TaipingRebellion.com 太平天囯 Tai Ping Tian Guo








          Begins Preaching 




Removing the tablet of Confucius from

his school was bad for business

 From: Life of Tai-ping-wang, chief of the Chinese insurrection

by Milton Makie  1857


While the religious enthusiasm of  Xiuquan mounted so high that, like the Apostle Peter, he demanded a sword, the amount of cash in his pockets was daily running lower and lower. The removal of the tablet of Confucius from the wall of his room had cleared it of pupils, and left his bamboos without a single back to be exercised on. " No students, no rice," is an adage with Chinese professors ; and  Xiuquan's present experience did not disprove it. Finding, then, by the poverty to which he was reduced in the course of a few weeks, that preaching in Guanlubu Village ( Hong's home town ) would not keep him from starvation, and reading, at the same time, in the foreign scriptures, that a prophet is not without honor, save in his own country, and in his own house, he conceived the design of setting off on a mission to his relatives in the province of Guangxi. This was a 300 mile journey, which they did by walking .


Two members of the Hong clan, living in Guangxi, had come the previous year on a visit to Guanlubu Village, and had carried back the news of the new religion.  Xiuquan, therefore, resolved to follow in the track of these forerunners. He had never in his life been further from home than Canton, and the journey to the distant mountains of Guangxi. was not without its attractions to the romantic mind of the dweller in the rice-plains. But how to subsist on the way, was the question. This, however, he resolved, by determining that he would trust to Divine Providence, and the trade, which he proposed to take up, of peddling pencils and ink-stones. Accordingly, taking with him Feng Yunshan, and two others, he started, in the second month of the year eighteen hundred and forty-four, for Guangxi. Hong Rengan  was forbidden by his father to join . With a few pencils and ink-stones in their pockets instead of cash these humble schoolmasters set off on their errand of proselytism in April of 1844 .


 Journey to Guangxi  (Kwangxi)   1844


It was in the third month that the pilgrims reached the foot of the mountains of Guangxi. Hitherto they had advanced on their journey without much inconvenience, preaching as they went, and obtaining at least sufficient contributions to supply their daily wants. But as the mountains, inhabited in part by the wild tribes of the Miao people ( Miao is a Chinese term and does not reflect the self-designations of the component groups of people, which include (with some variant spellings) Hmong, Hmub, Xong (Qo-Xiong), and A-Hmao. The Chinese government has grouped these people and other non-Miao peoples together as one group, whose members may not necessarily be either linguistically or culturally related, though the majority are members of Miao-Yao language family ), now rose in their path, the hearts of the two attendants and relativesof Xiuquan and Yunshan failed them, and they turned back. But it was not in the nature of either of the others to do this.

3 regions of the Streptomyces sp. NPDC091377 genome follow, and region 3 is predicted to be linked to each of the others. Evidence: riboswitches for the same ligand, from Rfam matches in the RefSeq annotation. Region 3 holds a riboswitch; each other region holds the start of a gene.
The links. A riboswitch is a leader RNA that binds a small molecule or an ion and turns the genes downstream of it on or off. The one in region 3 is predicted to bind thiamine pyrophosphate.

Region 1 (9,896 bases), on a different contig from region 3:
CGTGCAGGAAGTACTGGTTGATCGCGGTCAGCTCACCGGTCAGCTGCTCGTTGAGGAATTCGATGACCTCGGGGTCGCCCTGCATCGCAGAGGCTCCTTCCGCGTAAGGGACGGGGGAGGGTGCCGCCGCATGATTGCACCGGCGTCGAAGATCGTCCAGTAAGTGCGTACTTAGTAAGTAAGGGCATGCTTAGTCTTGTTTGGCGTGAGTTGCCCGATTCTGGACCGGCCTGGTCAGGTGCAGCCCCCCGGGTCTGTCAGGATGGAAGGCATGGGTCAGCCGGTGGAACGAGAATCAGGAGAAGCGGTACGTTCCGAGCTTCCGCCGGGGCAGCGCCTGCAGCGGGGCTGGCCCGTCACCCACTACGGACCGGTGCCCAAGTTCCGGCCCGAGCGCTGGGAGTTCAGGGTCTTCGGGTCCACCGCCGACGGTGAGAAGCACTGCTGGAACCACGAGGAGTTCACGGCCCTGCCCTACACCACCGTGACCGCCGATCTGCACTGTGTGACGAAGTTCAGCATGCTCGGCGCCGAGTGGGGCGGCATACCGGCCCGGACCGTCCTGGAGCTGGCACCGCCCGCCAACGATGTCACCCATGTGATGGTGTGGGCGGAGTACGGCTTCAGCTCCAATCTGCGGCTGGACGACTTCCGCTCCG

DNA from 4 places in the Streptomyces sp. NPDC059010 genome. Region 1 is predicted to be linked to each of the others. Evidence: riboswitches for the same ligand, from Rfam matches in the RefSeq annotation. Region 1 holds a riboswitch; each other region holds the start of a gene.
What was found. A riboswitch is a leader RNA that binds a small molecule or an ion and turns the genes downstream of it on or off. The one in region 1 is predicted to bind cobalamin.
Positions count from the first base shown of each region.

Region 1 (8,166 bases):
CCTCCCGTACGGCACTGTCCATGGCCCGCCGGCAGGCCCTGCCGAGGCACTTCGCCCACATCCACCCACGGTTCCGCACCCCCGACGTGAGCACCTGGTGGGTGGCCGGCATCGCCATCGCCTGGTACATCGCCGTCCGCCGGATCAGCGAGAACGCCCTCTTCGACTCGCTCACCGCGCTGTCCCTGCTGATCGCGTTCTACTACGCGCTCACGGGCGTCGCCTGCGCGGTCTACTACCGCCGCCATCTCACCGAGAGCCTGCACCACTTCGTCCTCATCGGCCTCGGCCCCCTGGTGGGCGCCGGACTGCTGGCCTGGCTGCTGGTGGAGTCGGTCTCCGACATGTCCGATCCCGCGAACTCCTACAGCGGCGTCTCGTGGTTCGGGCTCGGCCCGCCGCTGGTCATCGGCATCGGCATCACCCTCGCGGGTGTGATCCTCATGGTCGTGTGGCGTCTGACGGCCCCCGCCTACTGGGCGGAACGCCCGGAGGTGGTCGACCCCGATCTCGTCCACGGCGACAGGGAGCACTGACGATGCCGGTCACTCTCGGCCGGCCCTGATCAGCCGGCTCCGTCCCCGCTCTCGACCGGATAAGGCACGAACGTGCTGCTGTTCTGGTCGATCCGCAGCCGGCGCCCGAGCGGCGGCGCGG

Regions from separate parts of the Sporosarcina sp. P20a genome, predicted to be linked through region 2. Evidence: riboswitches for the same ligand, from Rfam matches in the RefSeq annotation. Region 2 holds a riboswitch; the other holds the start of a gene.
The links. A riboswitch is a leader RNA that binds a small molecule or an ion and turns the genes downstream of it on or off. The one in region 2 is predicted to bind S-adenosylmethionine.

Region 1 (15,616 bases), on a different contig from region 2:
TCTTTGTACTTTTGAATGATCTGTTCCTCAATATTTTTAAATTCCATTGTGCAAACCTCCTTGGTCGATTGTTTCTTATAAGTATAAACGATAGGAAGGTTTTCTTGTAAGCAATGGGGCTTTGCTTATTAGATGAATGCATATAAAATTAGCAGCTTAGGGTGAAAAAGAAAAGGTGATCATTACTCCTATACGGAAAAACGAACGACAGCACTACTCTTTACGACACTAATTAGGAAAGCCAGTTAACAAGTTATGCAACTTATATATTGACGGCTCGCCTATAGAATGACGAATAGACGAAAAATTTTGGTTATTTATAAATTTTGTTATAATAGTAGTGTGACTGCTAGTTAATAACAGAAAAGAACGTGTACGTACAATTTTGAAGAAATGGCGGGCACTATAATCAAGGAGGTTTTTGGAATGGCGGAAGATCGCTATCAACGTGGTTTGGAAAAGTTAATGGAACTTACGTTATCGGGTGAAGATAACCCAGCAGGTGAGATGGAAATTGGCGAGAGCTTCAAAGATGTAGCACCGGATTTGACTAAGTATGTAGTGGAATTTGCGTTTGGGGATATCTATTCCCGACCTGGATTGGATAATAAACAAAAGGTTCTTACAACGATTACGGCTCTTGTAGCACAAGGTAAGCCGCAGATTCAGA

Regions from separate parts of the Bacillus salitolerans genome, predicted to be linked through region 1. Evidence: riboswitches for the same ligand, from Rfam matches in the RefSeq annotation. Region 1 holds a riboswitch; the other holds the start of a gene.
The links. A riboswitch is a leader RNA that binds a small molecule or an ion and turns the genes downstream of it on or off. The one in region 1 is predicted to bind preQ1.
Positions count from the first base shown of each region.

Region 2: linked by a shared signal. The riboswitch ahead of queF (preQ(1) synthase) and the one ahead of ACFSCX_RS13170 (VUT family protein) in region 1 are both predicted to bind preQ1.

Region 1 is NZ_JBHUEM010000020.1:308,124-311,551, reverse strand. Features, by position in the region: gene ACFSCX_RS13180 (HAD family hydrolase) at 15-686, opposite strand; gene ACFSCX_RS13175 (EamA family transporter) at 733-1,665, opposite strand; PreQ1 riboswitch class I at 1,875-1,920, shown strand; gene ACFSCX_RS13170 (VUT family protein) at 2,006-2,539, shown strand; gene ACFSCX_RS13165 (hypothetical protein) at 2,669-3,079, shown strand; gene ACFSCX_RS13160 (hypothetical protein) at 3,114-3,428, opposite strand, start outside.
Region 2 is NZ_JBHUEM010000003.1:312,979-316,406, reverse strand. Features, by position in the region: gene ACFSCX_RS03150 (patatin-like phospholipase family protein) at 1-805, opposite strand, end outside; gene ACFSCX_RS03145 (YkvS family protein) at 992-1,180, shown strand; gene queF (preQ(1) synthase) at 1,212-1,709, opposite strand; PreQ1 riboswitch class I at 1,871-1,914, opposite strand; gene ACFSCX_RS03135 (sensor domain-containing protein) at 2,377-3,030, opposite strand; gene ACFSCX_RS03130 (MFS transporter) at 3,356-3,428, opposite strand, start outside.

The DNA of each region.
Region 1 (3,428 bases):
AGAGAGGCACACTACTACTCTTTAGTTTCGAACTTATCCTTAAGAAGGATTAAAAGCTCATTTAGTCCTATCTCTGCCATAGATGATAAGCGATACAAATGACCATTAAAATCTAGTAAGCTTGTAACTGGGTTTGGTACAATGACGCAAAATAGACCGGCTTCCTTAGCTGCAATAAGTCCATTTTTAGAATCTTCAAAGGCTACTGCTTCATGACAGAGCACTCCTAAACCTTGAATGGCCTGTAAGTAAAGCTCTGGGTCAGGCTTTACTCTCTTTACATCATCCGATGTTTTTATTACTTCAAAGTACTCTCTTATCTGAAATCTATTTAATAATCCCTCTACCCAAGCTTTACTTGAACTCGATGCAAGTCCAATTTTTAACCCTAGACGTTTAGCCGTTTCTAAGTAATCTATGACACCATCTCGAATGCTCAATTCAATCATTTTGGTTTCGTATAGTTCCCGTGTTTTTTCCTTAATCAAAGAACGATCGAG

The Miao People of China part 1



  The Miao People of China part 1

They bravely climbed the mountain-side, and penetrated, After four days had been spent in wandering about in the mountains, the two friends fell in with a Chinese schoolmaster, by the name of Kiang, who was teaching in one of the villages of the Miao . This pedagogue, glad to meet with persons of his own profession from the lowlands, not only entertained them cheerfully, and gave them some supplies and directions for the remainder of their journey, but at the end of nearly three weeks of wandering through the mountain the travelers arrived at Thistle Mountain or Mount Zijing (紫荊山), north of Guiping , Guangxi , the residence of their relative Wang .


Thistle Mountain 紫荊山

Here the evangelists remained several months, teaching daily the new doctrine to this branch of the tribe of the Hongs. And such was the sincerity with which  Xiuquan narrated the history of his books and visions, and such the eloquence with which he urged the turning away from idols to the worship of the one true God, and of Jesus his Son, who had made an atonement for the sins of the world, that not only Wang, but several hundred others, believed the good news of salvation from the pains of hell, and were baptized. Xiuquan was looked upon as having come down from heaven to reveal unto them the new doctrine. They believed him to be more than a mortal.


 Xiuquan writes a petition


And this belief was considerably strengthened by the circumstance that a petition, which he wrote in behalf of a son of Wang, who had been unjustly thrown into prison by the local magistrate, had the effect of procuring a release.S oon after,  Xiuquan himself, having successfully accomplished the object of his mission, left Thistle Mountain ; and, returning by a shorter route, returned home to Guangdong before the in the winter of 1844.  


Returns Home